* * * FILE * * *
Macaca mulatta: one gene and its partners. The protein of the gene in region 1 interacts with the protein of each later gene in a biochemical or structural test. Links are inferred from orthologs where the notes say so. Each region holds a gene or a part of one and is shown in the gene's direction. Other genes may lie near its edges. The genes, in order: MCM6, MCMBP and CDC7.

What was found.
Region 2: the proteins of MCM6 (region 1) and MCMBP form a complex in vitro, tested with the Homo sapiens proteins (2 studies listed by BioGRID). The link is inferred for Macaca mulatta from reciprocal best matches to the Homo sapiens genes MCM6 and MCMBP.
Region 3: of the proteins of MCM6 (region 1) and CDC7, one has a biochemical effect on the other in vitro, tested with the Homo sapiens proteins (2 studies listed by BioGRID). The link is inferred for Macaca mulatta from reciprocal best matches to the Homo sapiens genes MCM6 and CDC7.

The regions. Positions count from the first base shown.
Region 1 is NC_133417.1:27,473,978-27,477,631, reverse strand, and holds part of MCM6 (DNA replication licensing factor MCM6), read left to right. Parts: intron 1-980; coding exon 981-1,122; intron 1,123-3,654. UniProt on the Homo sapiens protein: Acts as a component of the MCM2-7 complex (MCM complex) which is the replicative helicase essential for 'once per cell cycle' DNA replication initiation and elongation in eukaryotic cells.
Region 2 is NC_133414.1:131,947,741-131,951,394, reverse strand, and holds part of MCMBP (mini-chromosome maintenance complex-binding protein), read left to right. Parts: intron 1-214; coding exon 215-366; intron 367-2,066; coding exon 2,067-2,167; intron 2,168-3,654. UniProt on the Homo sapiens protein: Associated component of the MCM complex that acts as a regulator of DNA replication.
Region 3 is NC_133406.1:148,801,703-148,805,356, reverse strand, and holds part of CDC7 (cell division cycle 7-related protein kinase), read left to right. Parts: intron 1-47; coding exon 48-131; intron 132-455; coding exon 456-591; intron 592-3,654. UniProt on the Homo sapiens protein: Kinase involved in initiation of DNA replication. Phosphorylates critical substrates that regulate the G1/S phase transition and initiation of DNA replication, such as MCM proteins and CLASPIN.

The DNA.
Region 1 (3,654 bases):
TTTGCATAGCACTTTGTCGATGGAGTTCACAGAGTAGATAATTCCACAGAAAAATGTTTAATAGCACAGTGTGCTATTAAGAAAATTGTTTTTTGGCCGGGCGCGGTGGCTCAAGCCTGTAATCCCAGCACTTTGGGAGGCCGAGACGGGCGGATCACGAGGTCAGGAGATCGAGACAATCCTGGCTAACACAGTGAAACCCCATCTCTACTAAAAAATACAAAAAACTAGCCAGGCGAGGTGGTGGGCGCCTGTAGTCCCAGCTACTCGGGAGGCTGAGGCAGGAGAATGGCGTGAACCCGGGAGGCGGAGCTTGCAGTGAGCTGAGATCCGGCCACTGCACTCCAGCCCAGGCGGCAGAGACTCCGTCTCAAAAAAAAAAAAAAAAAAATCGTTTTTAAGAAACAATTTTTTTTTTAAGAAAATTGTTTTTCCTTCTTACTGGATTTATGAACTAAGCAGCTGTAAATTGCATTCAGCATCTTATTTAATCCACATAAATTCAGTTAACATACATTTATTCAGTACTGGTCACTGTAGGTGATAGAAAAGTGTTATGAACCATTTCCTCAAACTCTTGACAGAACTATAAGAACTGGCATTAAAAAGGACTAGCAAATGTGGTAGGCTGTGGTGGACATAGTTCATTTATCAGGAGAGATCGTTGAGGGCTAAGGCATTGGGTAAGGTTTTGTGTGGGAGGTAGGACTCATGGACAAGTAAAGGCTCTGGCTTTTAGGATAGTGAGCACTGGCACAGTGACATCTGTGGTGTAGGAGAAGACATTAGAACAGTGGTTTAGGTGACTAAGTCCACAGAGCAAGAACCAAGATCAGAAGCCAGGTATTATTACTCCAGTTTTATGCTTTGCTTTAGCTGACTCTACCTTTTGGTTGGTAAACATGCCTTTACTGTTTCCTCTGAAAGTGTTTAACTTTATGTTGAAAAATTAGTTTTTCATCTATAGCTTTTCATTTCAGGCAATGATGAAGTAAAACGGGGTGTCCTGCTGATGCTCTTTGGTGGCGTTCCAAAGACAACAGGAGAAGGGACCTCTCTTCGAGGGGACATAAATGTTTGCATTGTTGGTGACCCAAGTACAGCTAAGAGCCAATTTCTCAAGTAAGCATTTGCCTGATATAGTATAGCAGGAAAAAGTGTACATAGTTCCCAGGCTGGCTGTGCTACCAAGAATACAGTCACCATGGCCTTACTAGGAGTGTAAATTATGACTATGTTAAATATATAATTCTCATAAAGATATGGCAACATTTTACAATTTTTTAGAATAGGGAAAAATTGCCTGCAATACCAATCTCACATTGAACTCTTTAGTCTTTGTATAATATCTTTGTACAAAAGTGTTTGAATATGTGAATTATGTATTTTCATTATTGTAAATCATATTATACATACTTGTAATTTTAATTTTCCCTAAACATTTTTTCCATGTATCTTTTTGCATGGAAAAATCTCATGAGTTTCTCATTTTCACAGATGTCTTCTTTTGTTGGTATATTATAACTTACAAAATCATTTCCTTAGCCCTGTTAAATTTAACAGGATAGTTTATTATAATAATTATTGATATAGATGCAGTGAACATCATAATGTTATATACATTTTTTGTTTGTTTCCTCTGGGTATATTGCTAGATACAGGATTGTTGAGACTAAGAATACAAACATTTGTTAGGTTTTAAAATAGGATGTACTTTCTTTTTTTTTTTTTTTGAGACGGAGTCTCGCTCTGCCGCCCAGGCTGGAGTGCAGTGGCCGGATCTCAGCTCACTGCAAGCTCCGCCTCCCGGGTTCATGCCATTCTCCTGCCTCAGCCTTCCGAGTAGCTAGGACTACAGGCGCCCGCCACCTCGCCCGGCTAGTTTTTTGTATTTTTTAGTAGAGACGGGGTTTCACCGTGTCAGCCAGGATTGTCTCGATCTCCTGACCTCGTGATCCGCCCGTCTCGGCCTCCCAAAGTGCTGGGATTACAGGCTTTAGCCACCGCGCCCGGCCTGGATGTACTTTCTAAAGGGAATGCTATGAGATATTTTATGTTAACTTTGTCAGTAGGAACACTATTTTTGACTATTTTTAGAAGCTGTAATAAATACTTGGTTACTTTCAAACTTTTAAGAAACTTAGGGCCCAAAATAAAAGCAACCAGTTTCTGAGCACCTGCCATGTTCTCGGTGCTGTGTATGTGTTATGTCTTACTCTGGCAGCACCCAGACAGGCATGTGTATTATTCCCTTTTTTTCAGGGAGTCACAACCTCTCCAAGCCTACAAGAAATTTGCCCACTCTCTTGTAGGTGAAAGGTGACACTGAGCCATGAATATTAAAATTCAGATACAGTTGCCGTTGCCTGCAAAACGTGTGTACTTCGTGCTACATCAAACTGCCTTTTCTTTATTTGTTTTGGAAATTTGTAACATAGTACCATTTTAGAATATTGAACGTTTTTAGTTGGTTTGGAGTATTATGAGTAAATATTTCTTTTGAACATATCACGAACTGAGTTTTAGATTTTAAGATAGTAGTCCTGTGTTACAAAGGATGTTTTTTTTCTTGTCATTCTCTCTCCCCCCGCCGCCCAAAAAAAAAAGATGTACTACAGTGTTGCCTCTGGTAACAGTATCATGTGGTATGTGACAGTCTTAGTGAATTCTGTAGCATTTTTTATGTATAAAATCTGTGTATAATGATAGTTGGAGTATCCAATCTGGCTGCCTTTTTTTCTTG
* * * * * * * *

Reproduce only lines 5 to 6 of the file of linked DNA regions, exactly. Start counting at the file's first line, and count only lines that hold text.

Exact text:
The regions. Positions count from the first base shown.
Region 1 is NC_133417.1:27,473,978-27,477,631, reverse strand, and holds part of MCM6 (DNA replication licensing factor MCM6), read left to right. Parts: intron 1-980; coding exon 981-1,122; intron 1,123-3,654. UniProt on the Homo sapiens protein: Acts as a component of the MCM2-7 complex (MCM complex) which is the replicative helicase essential for 'once per cell cycle' DNA replication initiation and elongation in eukaryotic cells.